Saturday, May 28, 2016

12 road maps for sustainable digital media worldwide

Renaissance maps showed monsters, hazards to avoid.
The future of journalism is increasingly digital, mobile, and in flux. It is unexplored territory. 

Like the explorers and navigators of the Renaissance, various organizations – governments, NGOs, journalism groups, and universities, among others – have been trying to map the most promising routes to sustainability in the new media ecosystem. 

It's not just about making money; it's about providing news and information crucial to a democratic society. 

Versión en español 

(At left, a map from Chet Van Duzer's book Sea Monsters on Medieval and Renaissance Maps. Click to enlarge.)

As traditional news media organizations have lost revenues, laid off employees, and reduced coverage, new digital media have emerged as important players in providing public-service journalism, especially on the local level.

Databases and promising routes

Researchers from a variety of organizations have created databases of thousands of new digital media to study best practices and find new models for sustainability. Below are the 12 studies that I have found useful, mostly taken from a paper I presented at the World Media Economics and Management Conference May 5 at Fordham University in New York City.

Wednesday, May 11, 2016

Univision looks beyond the U.S. to capture audience of 500 million Spanish speakers

AUSTIN, Texas -- Univision has been the most important Spanish language media company in the U.S. Now its digital news arm is taking aim at the 500 million Spanish speakers around the world. 

Borja Echevarria, its digital editor-in-chief, says his team is at the beginning of an initiative aimed at Spanish speakers in Latin America and globally.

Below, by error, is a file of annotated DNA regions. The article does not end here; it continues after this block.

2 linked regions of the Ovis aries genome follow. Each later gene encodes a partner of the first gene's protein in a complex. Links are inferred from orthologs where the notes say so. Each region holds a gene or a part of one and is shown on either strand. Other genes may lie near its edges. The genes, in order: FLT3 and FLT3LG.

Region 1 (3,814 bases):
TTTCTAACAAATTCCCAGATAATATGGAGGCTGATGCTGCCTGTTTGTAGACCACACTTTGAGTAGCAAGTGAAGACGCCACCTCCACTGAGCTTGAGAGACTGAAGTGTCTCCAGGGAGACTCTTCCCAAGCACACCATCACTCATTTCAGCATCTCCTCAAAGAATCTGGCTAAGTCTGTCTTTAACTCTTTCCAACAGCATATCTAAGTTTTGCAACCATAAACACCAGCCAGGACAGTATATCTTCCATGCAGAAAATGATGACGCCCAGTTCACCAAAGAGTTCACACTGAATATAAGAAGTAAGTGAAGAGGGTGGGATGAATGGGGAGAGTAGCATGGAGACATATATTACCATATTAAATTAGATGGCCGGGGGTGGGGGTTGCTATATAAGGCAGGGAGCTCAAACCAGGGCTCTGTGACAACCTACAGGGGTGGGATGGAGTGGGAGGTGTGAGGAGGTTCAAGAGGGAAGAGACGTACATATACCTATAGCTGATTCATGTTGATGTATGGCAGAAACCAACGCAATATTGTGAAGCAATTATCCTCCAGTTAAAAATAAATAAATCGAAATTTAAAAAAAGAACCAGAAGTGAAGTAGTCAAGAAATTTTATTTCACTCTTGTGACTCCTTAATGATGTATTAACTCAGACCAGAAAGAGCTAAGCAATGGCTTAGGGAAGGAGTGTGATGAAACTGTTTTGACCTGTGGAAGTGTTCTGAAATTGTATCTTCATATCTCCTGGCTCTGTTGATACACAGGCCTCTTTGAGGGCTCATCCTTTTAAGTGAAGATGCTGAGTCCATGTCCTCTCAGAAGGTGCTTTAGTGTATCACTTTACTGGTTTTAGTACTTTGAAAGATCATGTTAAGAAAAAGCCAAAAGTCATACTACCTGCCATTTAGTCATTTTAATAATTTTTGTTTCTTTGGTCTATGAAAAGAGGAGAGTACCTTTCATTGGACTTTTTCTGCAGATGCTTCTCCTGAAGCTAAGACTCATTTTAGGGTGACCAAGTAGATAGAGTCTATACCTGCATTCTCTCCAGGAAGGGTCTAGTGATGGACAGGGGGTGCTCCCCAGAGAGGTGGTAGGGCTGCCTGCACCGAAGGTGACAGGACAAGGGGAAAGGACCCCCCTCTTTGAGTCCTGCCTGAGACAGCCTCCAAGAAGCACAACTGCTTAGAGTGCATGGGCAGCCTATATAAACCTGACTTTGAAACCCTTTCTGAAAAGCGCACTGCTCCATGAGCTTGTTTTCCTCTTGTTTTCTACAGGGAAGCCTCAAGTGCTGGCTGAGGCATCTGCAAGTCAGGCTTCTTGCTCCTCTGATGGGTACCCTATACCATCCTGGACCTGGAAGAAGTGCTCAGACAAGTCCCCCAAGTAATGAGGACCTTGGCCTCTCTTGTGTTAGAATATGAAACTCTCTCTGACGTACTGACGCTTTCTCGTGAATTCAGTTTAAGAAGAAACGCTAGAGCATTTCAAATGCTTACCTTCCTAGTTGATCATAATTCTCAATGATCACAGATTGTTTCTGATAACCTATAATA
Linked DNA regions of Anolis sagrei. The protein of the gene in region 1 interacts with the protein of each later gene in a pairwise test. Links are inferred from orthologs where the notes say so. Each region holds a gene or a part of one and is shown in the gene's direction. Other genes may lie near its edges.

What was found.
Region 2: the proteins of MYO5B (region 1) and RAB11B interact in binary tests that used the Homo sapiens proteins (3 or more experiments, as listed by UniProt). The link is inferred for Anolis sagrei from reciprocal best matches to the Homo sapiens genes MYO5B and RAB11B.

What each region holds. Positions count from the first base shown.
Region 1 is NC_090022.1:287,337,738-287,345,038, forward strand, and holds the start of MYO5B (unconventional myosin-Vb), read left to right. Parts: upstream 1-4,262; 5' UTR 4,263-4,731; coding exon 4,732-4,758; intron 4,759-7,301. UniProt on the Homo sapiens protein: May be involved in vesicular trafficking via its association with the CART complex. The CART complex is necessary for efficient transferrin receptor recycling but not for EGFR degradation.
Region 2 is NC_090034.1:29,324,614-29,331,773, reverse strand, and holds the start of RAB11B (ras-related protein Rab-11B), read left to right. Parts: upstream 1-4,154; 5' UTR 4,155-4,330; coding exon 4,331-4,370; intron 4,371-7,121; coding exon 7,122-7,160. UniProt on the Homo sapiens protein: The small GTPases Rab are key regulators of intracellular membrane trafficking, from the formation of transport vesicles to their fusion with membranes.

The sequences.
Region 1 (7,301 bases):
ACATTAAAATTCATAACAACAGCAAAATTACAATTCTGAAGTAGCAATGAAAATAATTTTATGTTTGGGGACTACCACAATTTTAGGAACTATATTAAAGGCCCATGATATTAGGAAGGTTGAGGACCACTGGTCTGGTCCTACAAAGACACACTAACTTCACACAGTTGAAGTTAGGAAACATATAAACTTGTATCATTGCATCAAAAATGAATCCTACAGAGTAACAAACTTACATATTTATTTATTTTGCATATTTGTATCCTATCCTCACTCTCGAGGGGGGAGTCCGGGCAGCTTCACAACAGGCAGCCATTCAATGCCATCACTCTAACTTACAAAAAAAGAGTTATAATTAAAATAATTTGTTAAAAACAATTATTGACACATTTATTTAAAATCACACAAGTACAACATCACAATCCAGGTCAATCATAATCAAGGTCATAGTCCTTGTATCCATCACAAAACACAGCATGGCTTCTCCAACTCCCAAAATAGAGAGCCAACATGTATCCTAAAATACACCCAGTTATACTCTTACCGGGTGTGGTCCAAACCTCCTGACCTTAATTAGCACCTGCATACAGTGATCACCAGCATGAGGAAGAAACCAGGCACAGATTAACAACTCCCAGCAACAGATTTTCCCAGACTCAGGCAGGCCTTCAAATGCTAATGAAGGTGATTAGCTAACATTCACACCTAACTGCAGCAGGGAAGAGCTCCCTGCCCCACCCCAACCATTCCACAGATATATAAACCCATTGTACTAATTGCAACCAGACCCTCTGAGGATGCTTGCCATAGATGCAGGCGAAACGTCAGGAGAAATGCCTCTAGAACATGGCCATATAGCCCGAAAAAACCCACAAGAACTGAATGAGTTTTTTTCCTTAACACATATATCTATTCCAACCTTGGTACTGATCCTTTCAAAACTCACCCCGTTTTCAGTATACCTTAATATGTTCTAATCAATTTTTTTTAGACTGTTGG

"Fishermen in the desert," Univision's report on a lake that dried up in Bolivia.
“We are covering topics that might occur in Bolivia but that could be related to something that occurs in Colombia or in Peru. We are not trying to attack highly local topics, at least not in this first stage. We are looking for topics of international interest.”
He made his comments to me in an interview in April on the sidelines of the International Symposium on Online Journalism.

Versión en español

An example of the kind of coverage he described was’s multimedia package on Lake Poopó, the second-largest in Bolivia, which dried up because of climate change and has left a community of fishermen high and dry. 

Thursday, May 5, 2016

Readers pay for digital news when you sell the value

NEW YORK -- The big mystery in the newspaper industry has been how to get digital readers to pay for a product they have been getting free for years.

Denise Warren
The industry has struggled because subscription operations were always loss leaders that didn't pay for themselves. Executives had no idea how to run a profitable subscription operation and have been learning how to do it for the first time, said Denise Warren, who played a major role in the New York Times's transition to paid digital subscriptions.

She spoke May 3 to an audience of professors and industry representatives at the World Media Economics and Management Conference held at Fordham University.

Many publishers make the mistake of marketing their digital products on the basis of price and discounts, Warren said, when they should be promoting the unique value proposition of news and information that readers cannot get anywhere else.